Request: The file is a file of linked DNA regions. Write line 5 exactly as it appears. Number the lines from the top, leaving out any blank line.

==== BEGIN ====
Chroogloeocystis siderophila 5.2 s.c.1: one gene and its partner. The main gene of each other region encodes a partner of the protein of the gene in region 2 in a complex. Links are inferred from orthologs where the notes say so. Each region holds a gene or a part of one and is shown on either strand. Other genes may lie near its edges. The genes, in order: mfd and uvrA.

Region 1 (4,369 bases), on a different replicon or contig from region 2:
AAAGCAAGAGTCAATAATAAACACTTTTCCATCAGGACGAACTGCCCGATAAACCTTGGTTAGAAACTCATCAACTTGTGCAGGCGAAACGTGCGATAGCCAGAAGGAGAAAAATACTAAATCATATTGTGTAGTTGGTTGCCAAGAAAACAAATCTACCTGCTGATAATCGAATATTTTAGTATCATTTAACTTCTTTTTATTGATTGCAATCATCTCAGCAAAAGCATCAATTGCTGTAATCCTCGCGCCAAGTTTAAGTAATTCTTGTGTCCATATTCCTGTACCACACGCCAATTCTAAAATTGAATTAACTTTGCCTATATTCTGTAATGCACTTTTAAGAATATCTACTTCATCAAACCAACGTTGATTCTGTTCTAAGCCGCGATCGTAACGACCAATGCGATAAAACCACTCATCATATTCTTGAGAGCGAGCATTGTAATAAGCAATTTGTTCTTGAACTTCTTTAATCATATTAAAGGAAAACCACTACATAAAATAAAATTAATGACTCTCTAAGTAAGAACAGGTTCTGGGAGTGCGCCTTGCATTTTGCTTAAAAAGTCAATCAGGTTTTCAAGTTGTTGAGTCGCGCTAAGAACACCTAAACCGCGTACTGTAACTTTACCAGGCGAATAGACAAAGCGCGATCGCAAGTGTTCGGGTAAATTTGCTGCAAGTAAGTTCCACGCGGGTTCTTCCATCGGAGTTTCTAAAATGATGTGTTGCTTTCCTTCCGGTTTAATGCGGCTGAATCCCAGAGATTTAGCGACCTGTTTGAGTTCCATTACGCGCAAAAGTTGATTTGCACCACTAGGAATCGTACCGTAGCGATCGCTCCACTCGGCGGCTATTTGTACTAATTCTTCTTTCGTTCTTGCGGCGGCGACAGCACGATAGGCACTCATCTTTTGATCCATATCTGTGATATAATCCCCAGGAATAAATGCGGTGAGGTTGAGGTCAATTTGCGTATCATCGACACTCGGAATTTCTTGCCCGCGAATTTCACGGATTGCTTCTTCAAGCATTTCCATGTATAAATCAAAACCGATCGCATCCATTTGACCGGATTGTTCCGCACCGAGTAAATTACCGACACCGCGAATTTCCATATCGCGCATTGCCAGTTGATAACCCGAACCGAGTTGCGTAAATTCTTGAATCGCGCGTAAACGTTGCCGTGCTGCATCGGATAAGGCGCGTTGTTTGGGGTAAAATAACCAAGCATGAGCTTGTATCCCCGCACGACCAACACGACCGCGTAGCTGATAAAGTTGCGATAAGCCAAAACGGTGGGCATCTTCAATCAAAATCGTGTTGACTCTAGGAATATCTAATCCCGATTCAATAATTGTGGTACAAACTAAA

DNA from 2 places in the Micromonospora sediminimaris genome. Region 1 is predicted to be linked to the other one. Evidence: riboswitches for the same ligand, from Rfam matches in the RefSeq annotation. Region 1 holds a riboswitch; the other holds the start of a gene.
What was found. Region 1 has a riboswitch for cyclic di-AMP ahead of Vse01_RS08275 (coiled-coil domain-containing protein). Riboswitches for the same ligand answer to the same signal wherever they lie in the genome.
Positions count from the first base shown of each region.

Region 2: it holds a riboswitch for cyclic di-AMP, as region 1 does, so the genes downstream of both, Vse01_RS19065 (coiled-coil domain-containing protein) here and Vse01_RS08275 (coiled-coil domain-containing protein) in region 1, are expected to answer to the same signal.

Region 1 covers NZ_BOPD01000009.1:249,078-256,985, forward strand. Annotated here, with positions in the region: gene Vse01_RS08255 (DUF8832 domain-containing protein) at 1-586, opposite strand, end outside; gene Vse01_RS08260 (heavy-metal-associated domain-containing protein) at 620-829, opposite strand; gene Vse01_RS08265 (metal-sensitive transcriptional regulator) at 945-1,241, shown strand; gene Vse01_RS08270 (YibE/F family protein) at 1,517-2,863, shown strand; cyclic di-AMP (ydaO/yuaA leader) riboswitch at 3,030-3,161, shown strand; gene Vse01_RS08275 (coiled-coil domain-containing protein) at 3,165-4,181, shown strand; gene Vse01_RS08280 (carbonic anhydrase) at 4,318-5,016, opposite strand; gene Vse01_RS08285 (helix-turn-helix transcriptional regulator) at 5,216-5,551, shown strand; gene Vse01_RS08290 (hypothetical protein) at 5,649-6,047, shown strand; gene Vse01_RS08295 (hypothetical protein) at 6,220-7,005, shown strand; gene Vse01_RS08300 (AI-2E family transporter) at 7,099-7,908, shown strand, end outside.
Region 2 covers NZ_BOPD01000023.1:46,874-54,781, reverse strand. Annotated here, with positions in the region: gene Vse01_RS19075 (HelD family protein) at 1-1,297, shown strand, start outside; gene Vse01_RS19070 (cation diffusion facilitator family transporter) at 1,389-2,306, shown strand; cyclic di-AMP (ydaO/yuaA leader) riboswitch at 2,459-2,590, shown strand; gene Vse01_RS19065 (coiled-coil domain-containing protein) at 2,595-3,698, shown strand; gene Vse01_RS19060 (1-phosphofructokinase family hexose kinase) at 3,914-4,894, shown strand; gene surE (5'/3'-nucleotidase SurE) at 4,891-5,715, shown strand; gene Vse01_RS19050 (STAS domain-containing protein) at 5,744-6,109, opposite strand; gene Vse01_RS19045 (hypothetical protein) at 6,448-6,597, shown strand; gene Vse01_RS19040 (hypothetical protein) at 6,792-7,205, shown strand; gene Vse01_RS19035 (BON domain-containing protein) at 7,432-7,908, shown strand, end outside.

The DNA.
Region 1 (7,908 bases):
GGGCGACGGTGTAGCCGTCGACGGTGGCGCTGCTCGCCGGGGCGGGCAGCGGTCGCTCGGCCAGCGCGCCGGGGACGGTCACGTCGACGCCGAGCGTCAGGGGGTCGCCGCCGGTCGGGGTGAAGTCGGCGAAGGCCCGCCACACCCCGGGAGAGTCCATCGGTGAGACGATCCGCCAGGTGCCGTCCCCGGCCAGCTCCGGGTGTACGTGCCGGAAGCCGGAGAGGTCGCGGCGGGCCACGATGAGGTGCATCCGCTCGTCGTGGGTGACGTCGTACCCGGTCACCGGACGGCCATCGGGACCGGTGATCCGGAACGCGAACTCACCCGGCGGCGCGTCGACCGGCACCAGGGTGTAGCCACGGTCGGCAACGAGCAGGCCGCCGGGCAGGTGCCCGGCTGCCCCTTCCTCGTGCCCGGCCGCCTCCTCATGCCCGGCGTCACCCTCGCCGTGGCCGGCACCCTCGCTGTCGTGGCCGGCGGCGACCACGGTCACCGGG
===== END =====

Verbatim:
What was found. Region 1 has a riboswitch for cyclic di-AMP ahead of Vse01_RS08275 (coiled-coil domain-containing protein). Riboswitches for the same ligand answer to the same signal wherever they lie in the genome.